# 5 mA, 50 mV 10ohms, could be used to measure a current.

• Dec 11th 2006, 12:29 PM
turbod15b
5 mA, 50 mV 10ohms, could be used to measure a current.
how do i show the formulae used :confused:

can someone show me how to draw a diagram including componenet values plz

cheers.
• Dec 11th 2006, 01:01 PM
topsquark
Quote:

Originally Posted by turbod15b
how do i show the formulae used :confused:

can someone show me how to draw a diagram including componenet values plz

cheers.

It looks like you are trying to use Ohm's Law? I think you need to tell us what the actual question is so we can help you answer it. There's precious little information here!

-Dan
• Dec 11th 2006, 02:41 PM
turbod15b
show, with the aid of a simple hand drawn diagram including component values, how a meter movement labelled: 5mA, 50 mV, 10 ohms, could be used to measure a current of 1A in a circuit.

clearly show the formulae used, & working out required, to calculate the necessary component values

:confused:
• Dec 12th 2006, 03:05 AM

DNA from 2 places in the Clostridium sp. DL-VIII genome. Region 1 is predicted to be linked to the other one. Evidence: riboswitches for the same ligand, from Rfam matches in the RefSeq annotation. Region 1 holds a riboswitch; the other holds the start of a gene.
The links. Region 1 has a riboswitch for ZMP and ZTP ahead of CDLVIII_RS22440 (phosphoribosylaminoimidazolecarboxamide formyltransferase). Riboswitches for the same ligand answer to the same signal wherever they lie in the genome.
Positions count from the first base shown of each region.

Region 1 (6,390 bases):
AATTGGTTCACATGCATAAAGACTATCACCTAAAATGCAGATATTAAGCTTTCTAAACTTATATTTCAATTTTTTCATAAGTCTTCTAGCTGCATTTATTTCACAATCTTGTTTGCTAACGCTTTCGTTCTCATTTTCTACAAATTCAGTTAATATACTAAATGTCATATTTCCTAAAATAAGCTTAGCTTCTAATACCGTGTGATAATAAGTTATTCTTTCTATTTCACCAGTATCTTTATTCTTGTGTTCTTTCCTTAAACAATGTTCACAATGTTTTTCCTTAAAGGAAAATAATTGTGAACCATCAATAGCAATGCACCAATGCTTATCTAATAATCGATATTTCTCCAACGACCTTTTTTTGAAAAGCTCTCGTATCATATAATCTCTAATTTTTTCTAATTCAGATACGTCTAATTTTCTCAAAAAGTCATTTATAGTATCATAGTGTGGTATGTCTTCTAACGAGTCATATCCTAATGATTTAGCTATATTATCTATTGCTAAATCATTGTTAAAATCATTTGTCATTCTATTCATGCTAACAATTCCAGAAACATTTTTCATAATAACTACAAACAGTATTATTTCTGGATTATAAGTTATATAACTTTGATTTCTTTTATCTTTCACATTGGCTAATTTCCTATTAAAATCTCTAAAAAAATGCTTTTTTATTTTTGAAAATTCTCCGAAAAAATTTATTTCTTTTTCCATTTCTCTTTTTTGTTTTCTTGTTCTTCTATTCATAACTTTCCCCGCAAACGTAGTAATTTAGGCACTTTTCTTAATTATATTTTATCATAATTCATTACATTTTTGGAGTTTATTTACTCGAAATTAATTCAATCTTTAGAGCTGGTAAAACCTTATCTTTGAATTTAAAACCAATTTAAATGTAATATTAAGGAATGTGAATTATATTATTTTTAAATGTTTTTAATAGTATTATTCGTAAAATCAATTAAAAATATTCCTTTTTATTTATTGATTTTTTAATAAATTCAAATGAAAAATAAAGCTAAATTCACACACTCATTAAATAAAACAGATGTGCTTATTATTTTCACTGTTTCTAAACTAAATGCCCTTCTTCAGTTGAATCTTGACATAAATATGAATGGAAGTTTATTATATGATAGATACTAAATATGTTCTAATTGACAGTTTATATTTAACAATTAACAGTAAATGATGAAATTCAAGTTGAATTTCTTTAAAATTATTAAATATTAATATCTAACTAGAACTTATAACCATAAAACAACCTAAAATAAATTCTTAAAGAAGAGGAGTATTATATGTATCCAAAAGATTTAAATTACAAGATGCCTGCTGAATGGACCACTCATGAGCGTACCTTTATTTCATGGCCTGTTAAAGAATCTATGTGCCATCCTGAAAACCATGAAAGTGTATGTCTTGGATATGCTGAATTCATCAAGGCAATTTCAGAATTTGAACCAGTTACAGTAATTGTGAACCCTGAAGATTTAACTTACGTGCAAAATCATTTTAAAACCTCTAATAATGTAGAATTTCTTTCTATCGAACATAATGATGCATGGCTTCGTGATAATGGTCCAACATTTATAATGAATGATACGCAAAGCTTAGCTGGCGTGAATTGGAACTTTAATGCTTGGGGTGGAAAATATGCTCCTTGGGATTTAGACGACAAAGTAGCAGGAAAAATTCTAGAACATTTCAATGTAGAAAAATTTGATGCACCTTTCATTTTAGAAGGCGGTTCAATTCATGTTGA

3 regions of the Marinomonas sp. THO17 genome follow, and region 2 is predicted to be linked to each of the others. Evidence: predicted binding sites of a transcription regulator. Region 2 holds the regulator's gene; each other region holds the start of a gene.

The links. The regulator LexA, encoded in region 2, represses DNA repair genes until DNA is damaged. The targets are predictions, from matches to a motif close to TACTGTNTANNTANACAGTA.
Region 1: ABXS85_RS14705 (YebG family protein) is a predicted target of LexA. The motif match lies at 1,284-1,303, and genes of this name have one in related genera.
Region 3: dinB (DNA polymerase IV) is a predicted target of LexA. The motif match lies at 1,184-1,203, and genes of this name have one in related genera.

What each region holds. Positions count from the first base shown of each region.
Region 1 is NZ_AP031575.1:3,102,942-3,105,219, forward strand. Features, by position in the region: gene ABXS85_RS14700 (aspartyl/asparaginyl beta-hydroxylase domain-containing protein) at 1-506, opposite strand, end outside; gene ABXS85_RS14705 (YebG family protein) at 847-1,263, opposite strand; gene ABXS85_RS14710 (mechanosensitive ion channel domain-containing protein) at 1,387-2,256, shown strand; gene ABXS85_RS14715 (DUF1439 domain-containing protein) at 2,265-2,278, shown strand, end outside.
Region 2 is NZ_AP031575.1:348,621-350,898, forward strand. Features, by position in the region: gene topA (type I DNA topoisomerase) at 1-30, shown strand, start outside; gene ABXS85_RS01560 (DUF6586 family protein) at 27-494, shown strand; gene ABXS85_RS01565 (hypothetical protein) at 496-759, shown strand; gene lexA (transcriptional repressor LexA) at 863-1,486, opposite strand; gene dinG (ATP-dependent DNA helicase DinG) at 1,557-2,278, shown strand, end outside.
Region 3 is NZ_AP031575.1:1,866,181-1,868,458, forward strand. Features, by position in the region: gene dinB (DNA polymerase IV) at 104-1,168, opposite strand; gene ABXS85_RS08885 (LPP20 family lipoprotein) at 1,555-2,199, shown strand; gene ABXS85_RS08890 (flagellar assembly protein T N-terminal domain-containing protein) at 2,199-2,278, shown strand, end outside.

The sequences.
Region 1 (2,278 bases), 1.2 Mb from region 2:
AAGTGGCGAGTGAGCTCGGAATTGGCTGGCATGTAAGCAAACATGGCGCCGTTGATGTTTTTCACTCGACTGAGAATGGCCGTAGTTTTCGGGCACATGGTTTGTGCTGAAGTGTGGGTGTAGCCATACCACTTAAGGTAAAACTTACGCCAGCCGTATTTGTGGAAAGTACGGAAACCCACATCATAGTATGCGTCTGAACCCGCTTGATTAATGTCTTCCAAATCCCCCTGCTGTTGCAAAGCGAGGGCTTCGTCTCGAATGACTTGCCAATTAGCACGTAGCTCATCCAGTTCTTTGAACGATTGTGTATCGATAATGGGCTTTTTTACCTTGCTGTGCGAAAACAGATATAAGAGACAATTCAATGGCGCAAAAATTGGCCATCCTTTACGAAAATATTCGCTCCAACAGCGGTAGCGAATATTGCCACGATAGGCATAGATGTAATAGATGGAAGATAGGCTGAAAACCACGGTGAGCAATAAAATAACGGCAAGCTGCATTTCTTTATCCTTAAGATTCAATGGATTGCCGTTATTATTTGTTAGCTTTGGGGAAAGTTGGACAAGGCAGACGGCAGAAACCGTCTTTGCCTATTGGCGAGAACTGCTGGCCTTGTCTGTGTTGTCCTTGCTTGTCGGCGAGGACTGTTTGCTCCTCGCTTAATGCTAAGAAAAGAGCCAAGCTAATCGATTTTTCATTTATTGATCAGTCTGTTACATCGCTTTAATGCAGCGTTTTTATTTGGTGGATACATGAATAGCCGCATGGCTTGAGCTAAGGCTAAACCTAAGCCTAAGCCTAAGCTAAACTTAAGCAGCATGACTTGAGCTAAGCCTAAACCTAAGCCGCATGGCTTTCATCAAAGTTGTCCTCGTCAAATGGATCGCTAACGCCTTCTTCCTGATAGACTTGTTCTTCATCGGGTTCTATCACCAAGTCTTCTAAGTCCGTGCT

earboth
Quote:

Originally Posted by turbod15b
show, with the aid of a simple hand drawn diagram including component values, how a meter movement labelled: 5mA, 50 mV, 10 ohms, could be used to measure a current of 1A in a circuit.

clearly show the formulae used, & working out required, to calculate the necessary component values

:confused:

Hello,

to measure the current you have to use a shunt which divides the current into two branches: The smaller amount (here 5 mA) passes through the meter, the bigger amount (here: 995 mA) passes through the resistor. See attachment.

Formulae in a parallel circuit:
math]U_{total}=U_1=U_2=...[/tex]
math]I_{total}=I_1+I_2+...[/tex]
math]\frac{1}{R_{total}}=\frac{1}{R_1}+\frac{1}{R_2}+.. .[/tex]

You can take the results for your problem from the sketch.

EB

PS:: I've made a mistake typing Latex code but I couldn't find it. So I send you this reply as plain text. Hope it is useful nevertheless.